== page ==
United States military bases are full of information about the engineering systems successfully used to create systems for building automation, energy, HVAC, and alarms -- yet for years, most of this data sat untapped and unused in silos. Thankfully, that's changing now, in a move that will optimize design, improve energy efficiency, and enhance security.
McKenney's and Splunk are revolutionizing the industry with their suite of big-data technology and mechanical engineering, already in use at Eglin Air Force Base. McKenney's is a mechanical contracting and engineering firm that specializes in building automation and security systems, while Splunk is a publicly traded software platform that focuses on real-time operational intelligence. By combining Splunk's big-data technology with McKenney's business intelligence (BI) for Buildings (bdoc) system, McKenney's is optimizing engineering systems for higher, more energy-efficient performance.
Using BI for Buildings and Splunk's operational intelligence platform, McKenney's is analyzing and recommissioning buildings and their mechanical systems for increased energy and operational efficiency. McKenney's is using real-time insights generated by the Splunk platform in order to monitor and intercept any security threats to building systems under their purview.
Big-data saves energy at Eglin AFB
McKenney's partnered with Gulf Power and Chevron Energy Solutions for an energy optimization project at Eglin Air Force Base near Ft. Walton Beach, Fla. Under statutory, executive order, and Air Force corporate energy mandates, Eglin Air Force Base developed a strategic energy master plan and awarded the contract to McKenney's. The solution integrates more than 850 buildings and tens of thousands of data sources from Eglin.
Splunk can ingest data from any source, easily connecting and assimilating machine data from countless RDBM systems, CSV files, and log, alarm, event, and sensor data from building automation control systems. To facilitate easy connection to RDBM systems, Splunk developed Splunk DB Connect, a reliable and scalable integration piece for real-time connection and configuration of database sources such as Oracle, Microsoft SQL Server, MYSQL, Sybase, and PostgreSQL.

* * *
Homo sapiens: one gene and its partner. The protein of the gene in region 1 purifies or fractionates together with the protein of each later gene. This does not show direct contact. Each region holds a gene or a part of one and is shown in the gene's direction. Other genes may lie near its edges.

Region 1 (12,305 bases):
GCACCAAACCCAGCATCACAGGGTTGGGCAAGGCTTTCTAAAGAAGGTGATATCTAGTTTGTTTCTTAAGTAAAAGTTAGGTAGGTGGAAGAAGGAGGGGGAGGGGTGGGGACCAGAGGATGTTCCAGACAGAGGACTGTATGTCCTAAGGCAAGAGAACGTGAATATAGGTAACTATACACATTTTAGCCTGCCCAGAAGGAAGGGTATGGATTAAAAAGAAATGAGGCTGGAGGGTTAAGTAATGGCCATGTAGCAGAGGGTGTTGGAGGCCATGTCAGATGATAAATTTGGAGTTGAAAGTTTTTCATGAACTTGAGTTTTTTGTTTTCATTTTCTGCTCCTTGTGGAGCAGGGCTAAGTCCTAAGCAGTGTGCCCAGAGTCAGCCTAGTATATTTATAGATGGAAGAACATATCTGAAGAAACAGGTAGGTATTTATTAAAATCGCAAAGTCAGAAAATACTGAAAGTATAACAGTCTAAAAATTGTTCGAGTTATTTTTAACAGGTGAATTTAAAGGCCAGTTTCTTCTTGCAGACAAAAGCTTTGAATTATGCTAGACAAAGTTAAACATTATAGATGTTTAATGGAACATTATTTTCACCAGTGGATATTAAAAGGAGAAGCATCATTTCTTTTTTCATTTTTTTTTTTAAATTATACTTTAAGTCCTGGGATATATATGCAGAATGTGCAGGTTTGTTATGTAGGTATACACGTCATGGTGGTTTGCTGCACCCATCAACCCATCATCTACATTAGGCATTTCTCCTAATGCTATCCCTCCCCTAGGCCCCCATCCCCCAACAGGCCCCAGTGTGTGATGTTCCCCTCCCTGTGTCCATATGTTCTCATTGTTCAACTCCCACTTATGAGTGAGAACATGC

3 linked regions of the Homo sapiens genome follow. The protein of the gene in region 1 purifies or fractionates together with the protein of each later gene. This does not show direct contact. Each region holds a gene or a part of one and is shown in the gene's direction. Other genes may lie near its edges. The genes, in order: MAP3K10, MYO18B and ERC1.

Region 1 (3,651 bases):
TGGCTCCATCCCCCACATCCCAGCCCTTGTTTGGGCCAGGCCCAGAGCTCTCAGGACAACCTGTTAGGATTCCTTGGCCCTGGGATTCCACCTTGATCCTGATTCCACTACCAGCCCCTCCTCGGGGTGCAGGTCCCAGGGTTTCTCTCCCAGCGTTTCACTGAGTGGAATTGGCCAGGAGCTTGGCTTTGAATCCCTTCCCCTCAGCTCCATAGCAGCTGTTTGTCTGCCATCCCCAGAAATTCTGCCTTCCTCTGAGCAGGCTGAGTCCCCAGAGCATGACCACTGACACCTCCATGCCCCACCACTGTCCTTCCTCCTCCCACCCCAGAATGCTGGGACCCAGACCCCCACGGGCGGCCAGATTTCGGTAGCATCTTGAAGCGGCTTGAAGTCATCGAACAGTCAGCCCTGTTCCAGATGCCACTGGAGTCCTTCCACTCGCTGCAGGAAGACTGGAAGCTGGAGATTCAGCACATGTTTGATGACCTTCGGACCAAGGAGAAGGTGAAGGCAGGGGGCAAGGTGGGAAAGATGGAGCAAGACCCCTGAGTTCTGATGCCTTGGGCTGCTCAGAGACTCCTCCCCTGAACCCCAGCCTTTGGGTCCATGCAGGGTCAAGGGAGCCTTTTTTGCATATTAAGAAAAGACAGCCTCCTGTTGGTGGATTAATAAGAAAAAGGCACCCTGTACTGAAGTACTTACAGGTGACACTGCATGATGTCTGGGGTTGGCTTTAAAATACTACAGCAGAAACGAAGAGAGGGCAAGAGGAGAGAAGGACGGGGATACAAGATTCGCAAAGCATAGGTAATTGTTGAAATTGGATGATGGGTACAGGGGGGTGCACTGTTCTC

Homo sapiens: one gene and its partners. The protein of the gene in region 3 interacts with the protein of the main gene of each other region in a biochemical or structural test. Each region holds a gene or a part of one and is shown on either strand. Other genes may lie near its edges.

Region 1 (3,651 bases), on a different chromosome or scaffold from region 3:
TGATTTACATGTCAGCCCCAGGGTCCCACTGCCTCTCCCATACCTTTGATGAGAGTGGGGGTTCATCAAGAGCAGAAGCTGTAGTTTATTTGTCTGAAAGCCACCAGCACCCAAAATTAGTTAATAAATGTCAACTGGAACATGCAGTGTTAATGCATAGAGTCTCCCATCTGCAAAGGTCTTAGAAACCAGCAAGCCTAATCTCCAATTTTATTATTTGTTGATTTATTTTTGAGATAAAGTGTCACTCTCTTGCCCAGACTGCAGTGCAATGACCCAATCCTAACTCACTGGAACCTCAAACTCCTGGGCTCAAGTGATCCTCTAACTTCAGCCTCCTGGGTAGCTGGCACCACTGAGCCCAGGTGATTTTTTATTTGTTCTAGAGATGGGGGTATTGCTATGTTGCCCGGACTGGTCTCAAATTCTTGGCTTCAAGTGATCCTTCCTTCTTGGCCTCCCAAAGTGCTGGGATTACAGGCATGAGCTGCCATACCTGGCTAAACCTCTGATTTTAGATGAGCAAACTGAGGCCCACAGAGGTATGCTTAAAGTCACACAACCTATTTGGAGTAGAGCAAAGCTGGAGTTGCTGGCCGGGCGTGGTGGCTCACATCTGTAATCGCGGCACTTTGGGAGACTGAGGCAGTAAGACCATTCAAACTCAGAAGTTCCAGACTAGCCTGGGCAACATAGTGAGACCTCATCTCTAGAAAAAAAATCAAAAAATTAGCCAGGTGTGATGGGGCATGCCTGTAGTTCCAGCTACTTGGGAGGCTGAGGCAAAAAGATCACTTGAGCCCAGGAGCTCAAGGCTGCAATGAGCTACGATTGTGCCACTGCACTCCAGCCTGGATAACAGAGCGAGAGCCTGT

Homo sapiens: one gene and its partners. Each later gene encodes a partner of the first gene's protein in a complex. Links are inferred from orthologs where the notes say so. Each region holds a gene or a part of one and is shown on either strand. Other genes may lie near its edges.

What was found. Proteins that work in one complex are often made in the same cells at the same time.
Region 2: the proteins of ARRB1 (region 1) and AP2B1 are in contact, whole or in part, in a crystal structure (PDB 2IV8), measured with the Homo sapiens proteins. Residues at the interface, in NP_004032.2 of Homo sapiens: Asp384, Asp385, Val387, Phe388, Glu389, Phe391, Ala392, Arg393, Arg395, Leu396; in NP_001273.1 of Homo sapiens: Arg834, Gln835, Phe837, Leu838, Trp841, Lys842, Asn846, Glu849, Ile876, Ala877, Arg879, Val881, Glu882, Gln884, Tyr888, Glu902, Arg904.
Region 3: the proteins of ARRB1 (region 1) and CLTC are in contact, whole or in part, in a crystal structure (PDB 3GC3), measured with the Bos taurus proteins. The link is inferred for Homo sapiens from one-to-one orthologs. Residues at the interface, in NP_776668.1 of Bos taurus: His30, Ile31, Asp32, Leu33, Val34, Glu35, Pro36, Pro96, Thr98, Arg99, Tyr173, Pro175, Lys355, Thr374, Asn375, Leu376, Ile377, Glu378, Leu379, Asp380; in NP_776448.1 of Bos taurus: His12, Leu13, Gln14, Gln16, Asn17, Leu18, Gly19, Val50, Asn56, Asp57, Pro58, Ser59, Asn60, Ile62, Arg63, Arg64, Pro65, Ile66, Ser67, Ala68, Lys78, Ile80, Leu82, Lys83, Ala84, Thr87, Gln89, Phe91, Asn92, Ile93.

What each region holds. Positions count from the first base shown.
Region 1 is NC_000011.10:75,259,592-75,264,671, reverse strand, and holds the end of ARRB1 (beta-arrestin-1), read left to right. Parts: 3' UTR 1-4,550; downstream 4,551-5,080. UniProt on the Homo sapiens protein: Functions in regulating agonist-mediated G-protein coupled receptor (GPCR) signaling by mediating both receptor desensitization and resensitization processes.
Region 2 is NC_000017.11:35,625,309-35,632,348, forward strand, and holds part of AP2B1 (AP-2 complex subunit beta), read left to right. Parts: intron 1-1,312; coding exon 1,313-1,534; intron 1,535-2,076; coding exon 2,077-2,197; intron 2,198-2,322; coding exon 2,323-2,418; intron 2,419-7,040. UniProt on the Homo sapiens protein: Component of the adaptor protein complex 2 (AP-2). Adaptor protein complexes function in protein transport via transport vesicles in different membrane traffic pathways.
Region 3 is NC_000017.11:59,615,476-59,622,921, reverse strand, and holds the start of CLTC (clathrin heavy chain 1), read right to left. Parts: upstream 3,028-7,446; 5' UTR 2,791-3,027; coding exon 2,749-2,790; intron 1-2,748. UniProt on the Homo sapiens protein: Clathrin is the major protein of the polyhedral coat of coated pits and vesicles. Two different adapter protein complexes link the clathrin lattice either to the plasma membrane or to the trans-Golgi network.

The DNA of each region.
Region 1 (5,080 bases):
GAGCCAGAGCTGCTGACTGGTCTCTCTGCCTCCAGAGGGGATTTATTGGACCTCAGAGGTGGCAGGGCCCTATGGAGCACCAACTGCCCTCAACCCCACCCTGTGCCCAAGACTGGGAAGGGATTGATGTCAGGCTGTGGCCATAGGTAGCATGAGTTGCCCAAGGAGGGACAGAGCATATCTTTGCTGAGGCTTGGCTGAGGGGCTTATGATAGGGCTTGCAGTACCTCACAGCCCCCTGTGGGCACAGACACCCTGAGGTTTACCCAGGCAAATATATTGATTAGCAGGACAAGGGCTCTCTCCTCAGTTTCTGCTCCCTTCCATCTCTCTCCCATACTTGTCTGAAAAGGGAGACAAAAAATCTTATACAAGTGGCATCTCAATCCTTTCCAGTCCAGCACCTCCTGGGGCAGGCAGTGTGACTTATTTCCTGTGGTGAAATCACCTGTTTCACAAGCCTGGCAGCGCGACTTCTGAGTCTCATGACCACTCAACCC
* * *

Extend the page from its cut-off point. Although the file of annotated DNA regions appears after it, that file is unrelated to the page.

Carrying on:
Through this adaptability, the Splunk platform gives McKenney's real-time and historical operational intelligence about HVAC systems, device temperatures, building temperatures, gas metering, water metering, electrical load, and log data on a device-by-device basis. Splunk also collects security information and event management (SIEM) data, such as log activity that pertains to filename patterns, IP addresses, hosts, transactions, users, and file transfer sizes. All these data sources are integrated into the Splunk platform on their most granular level for analysis and visualization of historical trends and real-time events. This capability allows McKenney's to aggregate and re-aggregate datasets for many different purposes. For example, McKenney's is using this information to streamline energy expenditures across the system of buildings at Eglin AFB.
Securing building systems with Splunk
McKenney's discovered a new, unanticipated capability during its deployment of Splunk.
When you connect previously siloed mechanical and electronic systems these physical systems then become vulnerable to the same sort of cyberattacks that plague any other IT network. Therefore, they require security solutions and safeguards. By providing SIEM capabilities that track, analyze, detect, and act when there's an attack or breach, Splunk gives McKenney's engineers the insights they need to keep systems secure. In fact, this is one reason Gartner recently named Splunk as a leader in its "Magic Quadrant for SIEM" for 2013.
With Splunk's developer platform, McKenney's is now able to develop custom applications that support the needs of each client's individual project. This results in an increased capability to optimize building and mechanical engineering systems for a variety of purposes beyond energy savings and cyber security. In particular, McKenney's is excited about a Splunk-facilitated development that will enable them to use long-term historical data to develop control loops on change-of-value metrics for use in control system automation. Although this is a development still in the making, it's clear the big-data insights Splunk offers will spur many advances in McKenney's designs and implementations.
— Lillian Pierson is a data analytics engineer at Orange County Government, Fla. She also specializes in environmental engineering, GIS, world travel, tech journalism, and would-be digital humanitarianism. You can follow her on Twitter at @lillianpierson.